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Sarah Howard Jenkins (’82) serves as the Charles C. Baum Distinguished Professor of Law at the University of Arkansas at Little Rock William H. Bowen School of Law. In 2017, the University of Kentucky College of Law, now the UK J. David Rosenberg College of Law, inducted Jenkins into its Alumni Hall of Fame.

As an academic-legal professional, Jenkins has devoted her time and energy to challenging her students to develop a commitment to diligence and competence in the study and practice of the law. But Jenkins wasn’t always certain that she would become an attorney.

In 2014, Jenkins was featured in Law Notes, UK Rosenberg Law’s annual magazine. In the article, Jenkins described her motivation for becoming a lawyer. Growing up with a father who was a prominent Civil Rights attorney around the 1960s in Arkansas, Jenkins came of age understanding the power – and importance – of the law.

“I knew when I was seven years old that I wanted to be a lawyer,” Jenkins said. “After dinner on Sundays, my dad would read portions of his briefs to us, so I grew up hearing legal arguments and understanding the power of legal recourse to redress the deprivation of constitutional rights.”

However, Jenkins majored in speech and drama when she attended Hanover College. In 1970, she earned a master’s degree in English and theater arts from UK. Jenkins then performed and taught drama at Kentucky State University for some years before enrolling in law school at UK.

Jenkins said she was hesitant about becoming an attorney because she didn’t know if she would be as good as her father.

“I am really glad I decided to go to law school. I still have an opportunity to have a little dram in my life – as a professor,” said Jenkins in 2014, likening the challenge of engaging a classroom of students to her former years as a performer. “It’s been the best mixture of both worlds.”

Now, Jenkins is a nationally recognized scholar in the field of contracts and commercial law and an expert on the Uniform Commercial Code, the fundamental U.S. law governing commercial transactions.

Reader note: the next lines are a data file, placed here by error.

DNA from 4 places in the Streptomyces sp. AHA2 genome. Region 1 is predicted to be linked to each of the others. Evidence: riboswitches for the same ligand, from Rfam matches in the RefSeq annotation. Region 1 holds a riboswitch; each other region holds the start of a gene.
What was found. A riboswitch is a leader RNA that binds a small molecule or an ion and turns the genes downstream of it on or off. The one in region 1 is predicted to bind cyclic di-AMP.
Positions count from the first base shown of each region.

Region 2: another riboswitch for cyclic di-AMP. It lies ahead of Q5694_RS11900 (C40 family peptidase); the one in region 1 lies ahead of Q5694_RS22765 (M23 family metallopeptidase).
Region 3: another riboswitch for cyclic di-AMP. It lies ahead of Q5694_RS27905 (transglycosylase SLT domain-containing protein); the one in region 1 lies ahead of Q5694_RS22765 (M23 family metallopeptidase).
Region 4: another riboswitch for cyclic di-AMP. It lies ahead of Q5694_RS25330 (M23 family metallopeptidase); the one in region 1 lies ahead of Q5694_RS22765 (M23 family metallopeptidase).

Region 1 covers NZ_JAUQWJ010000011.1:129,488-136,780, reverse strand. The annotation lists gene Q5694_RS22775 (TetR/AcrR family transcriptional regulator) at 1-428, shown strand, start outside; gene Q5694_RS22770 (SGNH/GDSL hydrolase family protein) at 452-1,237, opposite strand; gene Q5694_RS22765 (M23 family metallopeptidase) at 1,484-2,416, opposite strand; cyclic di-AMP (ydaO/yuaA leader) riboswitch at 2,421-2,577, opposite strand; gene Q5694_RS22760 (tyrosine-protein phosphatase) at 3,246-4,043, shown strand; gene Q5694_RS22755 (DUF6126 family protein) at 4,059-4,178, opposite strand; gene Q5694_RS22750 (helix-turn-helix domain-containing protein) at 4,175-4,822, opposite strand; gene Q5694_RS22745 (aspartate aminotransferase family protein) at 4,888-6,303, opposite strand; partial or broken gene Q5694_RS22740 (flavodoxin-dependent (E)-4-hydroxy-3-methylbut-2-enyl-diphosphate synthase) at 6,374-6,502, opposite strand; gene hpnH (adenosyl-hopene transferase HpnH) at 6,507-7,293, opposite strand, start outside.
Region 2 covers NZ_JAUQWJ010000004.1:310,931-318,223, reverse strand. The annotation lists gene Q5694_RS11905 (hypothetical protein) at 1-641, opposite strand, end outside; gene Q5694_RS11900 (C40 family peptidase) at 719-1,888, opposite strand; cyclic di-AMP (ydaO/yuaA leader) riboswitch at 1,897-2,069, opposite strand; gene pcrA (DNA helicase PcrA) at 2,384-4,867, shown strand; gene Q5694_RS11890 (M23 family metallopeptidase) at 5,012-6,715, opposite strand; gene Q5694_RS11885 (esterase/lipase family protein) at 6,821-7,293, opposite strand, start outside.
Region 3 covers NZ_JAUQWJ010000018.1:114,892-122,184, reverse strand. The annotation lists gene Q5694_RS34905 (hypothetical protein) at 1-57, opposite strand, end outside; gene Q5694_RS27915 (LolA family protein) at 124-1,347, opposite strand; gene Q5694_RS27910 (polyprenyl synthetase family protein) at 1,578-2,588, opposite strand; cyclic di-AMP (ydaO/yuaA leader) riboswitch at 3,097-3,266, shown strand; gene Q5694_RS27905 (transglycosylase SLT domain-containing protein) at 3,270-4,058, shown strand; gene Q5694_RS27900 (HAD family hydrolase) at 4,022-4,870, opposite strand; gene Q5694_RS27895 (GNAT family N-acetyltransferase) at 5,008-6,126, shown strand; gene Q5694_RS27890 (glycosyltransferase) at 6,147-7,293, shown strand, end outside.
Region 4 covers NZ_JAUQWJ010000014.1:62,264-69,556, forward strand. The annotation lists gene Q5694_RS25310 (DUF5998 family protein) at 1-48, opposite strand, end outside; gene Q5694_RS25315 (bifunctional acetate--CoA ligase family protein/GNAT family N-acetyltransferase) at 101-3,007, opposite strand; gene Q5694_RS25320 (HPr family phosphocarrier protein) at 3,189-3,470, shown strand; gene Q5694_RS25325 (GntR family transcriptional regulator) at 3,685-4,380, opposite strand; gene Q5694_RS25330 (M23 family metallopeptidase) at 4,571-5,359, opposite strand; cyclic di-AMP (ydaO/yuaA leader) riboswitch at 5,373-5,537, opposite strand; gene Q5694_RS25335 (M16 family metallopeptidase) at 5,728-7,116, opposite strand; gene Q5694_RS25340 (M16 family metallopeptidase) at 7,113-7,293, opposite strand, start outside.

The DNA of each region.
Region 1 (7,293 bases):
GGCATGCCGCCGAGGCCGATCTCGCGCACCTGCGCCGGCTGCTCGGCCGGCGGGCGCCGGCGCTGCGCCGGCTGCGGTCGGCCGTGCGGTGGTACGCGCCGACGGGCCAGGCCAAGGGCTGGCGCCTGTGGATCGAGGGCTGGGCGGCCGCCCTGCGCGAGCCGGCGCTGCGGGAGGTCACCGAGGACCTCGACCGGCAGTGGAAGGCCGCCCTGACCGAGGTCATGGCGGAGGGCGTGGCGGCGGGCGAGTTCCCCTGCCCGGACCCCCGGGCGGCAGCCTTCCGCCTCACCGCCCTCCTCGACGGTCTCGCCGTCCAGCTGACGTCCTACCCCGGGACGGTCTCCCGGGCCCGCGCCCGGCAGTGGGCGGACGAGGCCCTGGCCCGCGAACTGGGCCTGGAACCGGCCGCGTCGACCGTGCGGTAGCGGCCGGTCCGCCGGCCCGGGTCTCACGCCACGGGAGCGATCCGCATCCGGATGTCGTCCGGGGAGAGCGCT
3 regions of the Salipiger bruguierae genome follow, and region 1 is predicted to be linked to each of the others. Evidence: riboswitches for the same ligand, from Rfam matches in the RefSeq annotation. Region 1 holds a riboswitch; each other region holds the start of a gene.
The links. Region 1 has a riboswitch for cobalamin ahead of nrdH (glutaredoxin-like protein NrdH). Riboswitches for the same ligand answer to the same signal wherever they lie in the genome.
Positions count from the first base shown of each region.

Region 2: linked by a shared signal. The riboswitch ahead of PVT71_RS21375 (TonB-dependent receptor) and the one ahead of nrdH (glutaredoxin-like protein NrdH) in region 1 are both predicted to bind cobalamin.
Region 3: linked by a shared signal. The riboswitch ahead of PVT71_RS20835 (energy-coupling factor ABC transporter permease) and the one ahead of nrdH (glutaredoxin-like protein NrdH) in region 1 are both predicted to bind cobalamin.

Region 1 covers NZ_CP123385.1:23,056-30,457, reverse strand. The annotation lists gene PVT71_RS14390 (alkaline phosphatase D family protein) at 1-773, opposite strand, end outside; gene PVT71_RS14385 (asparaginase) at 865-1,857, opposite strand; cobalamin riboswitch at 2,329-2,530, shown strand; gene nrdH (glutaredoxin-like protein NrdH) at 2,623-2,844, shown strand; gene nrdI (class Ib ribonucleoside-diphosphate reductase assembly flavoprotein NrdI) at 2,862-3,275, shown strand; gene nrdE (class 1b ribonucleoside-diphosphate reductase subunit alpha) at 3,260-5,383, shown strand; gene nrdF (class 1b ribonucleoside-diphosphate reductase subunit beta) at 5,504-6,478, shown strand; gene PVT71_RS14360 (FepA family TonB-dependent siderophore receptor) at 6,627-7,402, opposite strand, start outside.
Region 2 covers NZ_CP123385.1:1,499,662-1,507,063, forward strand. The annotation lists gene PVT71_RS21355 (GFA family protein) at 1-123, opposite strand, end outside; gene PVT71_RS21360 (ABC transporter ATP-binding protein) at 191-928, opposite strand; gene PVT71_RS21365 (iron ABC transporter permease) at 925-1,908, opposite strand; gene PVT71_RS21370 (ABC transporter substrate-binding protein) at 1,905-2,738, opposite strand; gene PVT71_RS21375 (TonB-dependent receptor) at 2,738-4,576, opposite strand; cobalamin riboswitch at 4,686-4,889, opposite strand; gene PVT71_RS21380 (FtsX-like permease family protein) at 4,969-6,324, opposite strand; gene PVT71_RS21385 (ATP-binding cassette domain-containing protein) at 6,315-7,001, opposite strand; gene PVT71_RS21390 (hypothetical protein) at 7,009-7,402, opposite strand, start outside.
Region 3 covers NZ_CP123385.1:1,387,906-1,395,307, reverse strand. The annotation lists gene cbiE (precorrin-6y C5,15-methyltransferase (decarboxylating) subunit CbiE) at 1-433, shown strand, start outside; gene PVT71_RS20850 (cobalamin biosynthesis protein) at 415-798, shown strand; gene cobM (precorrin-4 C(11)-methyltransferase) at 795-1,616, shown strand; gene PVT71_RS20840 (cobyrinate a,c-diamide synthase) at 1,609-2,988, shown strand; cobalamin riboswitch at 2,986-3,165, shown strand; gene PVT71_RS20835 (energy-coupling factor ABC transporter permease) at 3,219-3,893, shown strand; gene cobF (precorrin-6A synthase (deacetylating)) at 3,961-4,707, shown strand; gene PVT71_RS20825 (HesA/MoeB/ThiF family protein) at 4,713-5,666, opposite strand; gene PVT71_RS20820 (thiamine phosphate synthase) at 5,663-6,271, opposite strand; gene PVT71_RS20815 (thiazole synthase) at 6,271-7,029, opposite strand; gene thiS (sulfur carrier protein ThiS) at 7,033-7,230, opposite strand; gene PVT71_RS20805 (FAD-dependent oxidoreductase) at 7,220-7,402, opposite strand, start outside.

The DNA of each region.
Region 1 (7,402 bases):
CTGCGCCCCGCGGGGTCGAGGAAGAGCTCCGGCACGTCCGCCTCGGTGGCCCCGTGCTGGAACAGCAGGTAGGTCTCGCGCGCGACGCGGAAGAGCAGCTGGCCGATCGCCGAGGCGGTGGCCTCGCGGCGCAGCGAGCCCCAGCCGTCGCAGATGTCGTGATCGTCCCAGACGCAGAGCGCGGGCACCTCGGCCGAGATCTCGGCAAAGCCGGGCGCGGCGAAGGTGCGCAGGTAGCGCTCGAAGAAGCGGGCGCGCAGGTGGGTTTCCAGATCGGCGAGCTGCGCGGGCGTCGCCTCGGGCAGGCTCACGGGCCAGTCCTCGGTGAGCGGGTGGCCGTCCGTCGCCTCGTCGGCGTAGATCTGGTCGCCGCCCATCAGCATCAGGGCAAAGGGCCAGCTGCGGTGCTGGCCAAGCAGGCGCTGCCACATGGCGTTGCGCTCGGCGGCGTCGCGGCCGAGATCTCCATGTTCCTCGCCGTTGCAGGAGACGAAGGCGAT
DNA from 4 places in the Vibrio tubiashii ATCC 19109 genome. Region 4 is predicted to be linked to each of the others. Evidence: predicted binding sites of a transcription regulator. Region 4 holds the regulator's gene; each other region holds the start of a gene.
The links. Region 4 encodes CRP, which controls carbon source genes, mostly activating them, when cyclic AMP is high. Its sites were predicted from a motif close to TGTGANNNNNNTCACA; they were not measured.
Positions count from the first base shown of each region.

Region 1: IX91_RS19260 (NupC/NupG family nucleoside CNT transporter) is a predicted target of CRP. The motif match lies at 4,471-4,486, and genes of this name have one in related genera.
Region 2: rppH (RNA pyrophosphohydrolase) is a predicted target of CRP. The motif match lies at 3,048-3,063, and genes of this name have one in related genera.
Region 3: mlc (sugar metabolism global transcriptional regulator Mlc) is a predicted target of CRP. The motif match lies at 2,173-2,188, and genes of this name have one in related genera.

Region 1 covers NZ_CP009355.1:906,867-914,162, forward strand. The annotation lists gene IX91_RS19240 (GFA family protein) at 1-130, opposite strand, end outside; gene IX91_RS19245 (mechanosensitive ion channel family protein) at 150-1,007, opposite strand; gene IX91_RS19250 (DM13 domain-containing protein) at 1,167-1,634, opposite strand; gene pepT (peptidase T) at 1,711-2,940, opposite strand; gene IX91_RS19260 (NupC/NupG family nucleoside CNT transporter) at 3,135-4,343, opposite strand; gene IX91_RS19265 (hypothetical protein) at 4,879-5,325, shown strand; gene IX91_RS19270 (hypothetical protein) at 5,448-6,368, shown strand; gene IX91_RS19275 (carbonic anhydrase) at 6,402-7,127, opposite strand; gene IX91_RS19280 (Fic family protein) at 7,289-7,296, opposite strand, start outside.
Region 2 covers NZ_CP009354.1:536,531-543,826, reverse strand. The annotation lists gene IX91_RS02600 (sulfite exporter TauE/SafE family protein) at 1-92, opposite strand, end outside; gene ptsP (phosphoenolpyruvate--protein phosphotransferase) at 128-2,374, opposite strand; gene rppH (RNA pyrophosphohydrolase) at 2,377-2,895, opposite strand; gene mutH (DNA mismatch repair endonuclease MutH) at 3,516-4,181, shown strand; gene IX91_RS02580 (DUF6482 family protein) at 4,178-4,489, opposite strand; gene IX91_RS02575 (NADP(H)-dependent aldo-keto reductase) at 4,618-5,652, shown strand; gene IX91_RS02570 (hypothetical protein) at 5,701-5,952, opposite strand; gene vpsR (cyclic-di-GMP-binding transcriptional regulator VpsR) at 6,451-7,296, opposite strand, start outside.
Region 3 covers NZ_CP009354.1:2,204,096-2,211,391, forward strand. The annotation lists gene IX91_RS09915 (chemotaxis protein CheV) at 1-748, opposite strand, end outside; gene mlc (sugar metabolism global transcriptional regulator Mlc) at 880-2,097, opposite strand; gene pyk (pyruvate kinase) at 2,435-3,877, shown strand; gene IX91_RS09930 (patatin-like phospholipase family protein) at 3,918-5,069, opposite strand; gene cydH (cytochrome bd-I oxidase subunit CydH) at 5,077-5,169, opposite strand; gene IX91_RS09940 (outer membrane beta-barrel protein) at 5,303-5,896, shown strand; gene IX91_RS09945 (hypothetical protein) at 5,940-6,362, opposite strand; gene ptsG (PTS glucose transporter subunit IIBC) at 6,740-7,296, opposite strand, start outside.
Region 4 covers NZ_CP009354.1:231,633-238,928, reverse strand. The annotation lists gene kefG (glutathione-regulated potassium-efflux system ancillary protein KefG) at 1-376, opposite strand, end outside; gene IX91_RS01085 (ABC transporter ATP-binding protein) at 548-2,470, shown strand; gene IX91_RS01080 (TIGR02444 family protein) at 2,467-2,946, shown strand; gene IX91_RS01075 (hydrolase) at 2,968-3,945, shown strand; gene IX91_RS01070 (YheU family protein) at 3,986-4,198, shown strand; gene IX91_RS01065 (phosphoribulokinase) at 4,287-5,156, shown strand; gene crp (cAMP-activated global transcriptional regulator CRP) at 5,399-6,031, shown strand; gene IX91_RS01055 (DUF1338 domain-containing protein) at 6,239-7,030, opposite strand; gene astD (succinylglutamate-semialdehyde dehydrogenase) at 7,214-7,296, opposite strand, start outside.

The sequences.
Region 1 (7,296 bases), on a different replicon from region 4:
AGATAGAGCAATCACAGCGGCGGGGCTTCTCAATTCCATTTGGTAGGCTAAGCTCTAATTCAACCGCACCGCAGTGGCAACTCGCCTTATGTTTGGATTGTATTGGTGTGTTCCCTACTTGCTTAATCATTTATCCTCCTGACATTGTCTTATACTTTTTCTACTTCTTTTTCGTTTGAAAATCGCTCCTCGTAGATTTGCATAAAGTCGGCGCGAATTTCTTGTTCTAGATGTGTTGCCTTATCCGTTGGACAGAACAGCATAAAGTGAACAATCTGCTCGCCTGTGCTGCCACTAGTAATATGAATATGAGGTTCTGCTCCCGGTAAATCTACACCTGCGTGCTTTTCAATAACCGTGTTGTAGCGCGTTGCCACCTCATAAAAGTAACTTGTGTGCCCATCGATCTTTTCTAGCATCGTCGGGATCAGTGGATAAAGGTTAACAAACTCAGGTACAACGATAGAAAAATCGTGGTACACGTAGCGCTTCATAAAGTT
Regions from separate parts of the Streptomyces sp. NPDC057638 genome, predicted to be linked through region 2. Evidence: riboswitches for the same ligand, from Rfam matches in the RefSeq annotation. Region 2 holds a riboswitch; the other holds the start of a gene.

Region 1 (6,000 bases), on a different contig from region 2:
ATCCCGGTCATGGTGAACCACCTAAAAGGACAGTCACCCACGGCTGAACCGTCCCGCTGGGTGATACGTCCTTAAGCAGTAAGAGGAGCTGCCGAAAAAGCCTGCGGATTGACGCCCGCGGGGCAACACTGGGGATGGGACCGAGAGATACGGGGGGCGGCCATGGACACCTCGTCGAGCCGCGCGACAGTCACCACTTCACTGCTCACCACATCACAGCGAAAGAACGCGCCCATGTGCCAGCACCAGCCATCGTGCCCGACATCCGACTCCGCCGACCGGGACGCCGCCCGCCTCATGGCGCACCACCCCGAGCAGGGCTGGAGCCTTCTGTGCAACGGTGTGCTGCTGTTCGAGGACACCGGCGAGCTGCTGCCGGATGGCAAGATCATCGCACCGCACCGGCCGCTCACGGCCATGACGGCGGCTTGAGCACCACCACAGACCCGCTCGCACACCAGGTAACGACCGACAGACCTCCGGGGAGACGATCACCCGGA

Through her scholarship and participation in the quasi-legislative legal reform processes of the American Bar Association, Jenkins sought to ensure parity among the diverse interests in commercial law. Her work has made a difference for people who otherwise would not have been represented in the reform of commercial law in the late 1980s and 1990s. Jenkins’ involvement with an ABA Task Force on Suretyship, and one of her articles, was motivated in part by the large number of elderly women in predominantly African American churches who generously guaranteed the debts of family and congregational members. Without her involvement, these members of our community would have been unrepresented in the reform processes.

Jenkins is a member of the prestigious American Law Institute and she has served as chair of the ABA UCC Subcommittee on Article 1, during the revision of UCC Article 1, and the Subcommittee on Payment Systems, 2007 through 2010. Twice, she has served as chair of the Association of American Law Schools Section on Commercial and Related Consumer Law and as member of the AALS Standing Committee on Recruitment and Retention of Minority Faculty and Students. She has published extensively on Commercial Law issues, organized several symposia of distinguished domestic scholars, and is the author of Volume 13 of the Revised Corbin on Contracts.

By Shawntaye Hopkins
Feb. 26, 2021